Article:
By Julie Buckner
On a Sunday morning in late September, Annie Carpenter approached me in class, “Julie, I notice your knees are moving into hyperextension. You need to lift the arch of your foot and work to press your calf forward, even in Virabhadrasana One.” Now, every time I practice Warrior One, I hear Annie Carpenter.
Her voice resounds throughout the yoga community in Los Angeles; she’s a teacher’s teacher. “If you haven’t practiced or trained with Annie, your teacher, or your teacher’s teacher, has,” a well-known instructor quipped. “There are only two degrees of separation between Annie and everyone else doing yoga in LA.’”
Come January, after nearly two decades of teaching in LA, she’ll be moving to the Bay Area with her partner of ten years, Sam Lehmer, and teach at Yoga Tree. She promises to come back to visit often, and to continue offering her trademark 200- and 300-hour SmartFLOW teacher trainings here.
I sat down with Annie the day before her 56th birthday at her home in Venice, within walking distance (she doesn’t like to drive) from Exhale Center for Sacred Movement, where she’s taught for the past four years.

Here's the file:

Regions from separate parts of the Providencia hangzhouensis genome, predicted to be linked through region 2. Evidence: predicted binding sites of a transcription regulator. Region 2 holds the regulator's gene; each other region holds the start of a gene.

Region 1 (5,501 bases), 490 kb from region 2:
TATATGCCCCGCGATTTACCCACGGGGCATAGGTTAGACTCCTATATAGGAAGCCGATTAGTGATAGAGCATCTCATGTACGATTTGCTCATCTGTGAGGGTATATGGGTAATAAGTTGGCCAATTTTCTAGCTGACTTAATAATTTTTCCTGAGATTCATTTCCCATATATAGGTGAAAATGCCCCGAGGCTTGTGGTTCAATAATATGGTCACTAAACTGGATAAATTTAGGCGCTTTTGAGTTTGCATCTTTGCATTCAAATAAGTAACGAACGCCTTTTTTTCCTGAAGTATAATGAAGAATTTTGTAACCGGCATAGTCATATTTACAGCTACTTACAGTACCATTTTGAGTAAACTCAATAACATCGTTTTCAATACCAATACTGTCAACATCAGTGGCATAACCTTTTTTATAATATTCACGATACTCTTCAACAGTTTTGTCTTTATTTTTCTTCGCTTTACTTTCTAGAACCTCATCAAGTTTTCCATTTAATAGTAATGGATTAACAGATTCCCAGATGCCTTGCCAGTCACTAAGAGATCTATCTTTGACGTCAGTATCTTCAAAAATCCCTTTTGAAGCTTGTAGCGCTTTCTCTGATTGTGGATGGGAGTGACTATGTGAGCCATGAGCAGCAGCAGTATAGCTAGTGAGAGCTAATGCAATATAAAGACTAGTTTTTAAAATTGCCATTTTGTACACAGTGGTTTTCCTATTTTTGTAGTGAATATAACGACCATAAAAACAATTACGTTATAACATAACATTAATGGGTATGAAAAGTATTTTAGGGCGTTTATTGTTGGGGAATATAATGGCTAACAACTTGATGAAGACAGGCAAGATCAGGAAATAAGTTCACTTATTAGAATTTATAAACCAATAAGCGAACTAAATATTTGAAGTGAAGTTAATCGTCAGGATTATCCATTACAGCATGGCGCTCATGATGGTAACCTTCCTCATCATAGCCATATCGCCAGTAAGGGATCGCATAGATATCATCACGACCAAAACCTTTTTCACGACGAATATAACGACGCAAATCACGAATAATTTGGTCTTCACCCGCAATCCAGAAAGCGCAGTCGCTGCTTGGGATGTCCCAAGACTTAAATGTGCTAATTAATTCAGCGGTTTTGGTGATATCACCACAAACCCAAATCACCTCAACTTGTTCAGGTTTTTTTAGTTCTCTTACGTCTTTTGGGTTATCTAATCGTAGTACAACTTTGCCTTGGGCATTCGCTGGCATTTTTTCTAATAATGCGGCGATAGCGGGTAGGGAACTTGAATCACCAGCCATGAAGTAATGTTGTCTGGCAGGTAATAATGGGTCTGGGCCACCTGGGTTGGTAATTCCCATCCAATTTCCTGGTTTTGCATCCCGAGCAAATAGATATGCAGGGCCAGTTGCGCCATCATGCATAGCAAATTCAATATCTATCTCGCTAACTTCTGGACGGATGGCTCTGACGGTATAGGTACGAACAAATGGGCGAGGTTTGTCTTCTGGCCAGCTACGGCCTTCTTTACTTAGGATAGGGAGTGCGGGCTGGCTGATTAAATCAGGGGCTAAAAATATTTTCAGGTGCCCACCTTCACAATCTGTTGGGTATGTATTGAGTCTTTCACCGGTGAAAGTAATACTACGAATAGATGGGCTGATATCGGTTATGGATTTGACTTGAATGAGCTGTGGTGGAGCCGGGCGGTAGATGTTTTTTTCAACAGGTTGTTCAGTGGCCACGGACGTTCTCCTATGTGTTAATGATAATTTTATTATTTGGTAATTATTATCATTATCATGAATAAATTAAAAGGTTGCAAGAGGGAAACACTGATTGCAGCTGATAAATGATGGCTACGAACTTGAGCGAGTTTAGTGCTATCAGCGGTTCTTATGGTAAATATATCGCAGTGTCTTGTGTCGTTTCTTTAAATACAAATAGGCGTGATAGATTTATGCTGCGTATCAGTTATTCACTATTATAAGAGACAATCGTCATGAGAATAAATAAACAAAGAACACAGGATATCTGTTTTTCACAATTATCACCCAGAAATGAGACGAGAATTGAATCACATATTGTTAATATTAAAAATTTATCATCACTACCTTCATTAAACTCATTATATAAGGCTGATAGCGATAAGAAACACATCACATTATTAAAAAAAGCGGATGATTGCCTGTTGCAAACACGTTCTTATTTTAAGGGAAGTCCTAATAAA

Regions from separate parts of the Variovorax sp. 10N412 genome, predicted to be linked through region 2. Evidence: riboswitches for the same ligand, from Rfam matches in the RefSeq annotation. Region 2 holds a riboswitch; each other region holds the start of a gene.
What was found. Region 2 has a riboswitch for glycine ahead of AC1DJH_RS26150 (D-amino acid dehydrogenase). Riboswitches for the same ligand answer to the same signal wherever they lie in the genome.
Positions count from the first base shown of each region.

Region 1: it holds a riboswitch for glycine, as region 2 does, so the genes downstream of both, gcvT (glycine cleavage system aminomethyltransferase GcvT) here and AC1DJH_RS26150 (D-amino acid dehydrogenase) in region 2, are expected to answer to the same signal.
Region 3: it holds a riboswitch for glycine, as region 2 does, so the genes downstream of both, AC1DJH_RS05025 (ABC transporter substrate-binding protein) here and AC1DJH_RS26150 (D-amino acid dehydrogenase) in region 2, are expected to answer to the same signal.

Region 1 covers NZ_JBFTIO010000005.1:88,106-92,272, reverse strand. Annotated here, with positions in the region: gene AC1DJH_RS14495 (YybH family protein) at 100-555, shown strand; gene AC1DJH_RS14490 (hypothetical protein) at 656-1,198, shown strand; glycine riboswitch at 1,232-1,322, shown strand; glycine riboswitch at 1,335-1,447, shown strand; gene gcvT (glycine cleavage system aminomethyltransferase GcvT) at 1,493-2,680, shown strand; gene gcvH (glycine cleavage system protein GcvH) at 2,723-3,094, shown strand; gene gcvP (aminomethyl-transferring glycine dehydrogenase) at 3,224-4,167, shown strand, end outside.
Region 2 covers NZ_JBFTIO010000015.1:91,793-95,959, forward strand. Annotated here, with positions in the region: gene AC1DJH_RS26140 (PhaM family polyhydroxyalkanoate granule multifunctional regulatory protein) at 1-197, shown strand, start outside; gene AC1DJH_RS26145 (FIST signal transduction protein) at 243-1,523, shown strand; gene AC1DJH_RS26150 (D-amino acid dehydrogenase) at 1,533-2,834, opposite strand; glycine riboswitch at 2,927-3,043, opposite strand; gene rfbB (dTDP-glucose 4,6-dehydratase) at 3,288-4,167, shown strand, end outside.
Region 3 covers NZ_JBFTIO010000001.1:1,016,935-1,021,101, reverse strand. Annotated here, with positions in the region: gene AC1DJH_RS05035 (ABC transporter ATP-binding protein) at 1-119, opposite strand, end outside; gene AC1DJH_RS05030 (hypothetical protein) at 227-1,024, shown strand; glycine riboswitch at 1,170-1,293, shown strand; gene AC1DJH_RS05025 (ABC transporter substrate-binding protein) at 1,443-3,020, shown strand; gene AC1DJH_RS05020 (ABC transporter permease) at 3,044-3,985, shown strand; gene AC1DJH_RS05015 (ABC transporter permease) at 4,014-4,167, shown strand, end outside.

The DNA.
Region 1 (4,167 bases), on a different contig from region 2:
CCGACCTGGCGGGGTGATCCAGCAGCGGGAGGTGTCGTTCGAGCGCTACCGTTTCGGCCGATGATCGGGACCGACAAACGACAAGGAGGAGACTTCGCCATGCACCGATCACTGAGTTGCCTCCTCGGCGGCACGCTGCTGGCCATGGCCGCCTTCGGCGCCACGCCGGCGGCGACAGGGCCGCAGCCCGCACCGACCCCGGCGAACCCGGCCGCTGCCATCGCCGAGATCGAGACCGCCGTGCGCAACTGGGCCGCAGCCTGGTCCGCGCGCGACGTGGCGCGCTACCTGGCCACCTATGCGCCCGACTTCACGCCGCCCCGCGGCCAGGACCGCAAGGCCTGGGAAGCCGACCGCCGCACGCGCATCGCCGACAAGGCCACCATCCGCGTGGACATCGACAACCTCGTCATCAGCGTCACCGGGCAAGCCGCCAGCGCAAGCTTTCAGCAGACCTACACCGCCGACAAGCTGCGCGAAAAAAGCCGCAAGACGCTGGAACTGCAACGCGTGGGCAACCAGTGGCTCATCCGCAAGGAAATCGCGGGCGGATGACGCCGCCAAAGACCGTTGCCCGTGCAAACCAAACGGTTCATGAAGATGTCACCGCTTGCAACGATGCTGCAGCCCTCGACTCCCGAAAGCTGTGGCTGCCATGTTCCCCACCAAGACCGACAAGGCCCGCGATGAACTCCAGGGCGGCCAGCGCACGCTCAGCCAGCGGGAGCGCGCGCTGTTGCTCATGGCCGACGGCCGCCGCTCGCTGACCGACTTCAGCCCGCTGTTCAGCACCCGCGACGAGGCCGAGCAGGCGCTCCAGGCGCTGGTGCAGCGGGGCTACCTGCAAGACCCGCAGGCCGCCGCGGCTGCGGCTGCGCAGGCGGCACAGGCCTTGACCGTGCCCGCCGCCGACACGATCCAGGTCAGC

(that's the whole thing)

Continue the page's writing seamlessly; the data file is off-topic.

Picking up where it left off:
“Why do I hear your voice in my head?” I asked. Her answer, “You know, I still hear Martha Graham’s voice. Voice is one of the most vital tools a teacher has; it allows us to communicate who we honestly are.”
She continued, “I don’t like to make things too flowery. I use very simple, clear and direct language, in much the same way that a Sutra is short and memorable.”
Annie has practiced yoga for almost 40 years. She started as a troubled teen; her Southern parents sent her to yoga to set her straight. When she was a Graham dancer and teacher in New York in her 20s, she studied Integral Yoga with Swami Satchidananda. Later working as a professor of modern dance at a small Midwestern university, Annie practiced Iyengar Yoga and also earned a Gestalt therapy degree. In her late 30s, she became disinterested in “grading people for art;” and yoga, rather than dance, became her dharma.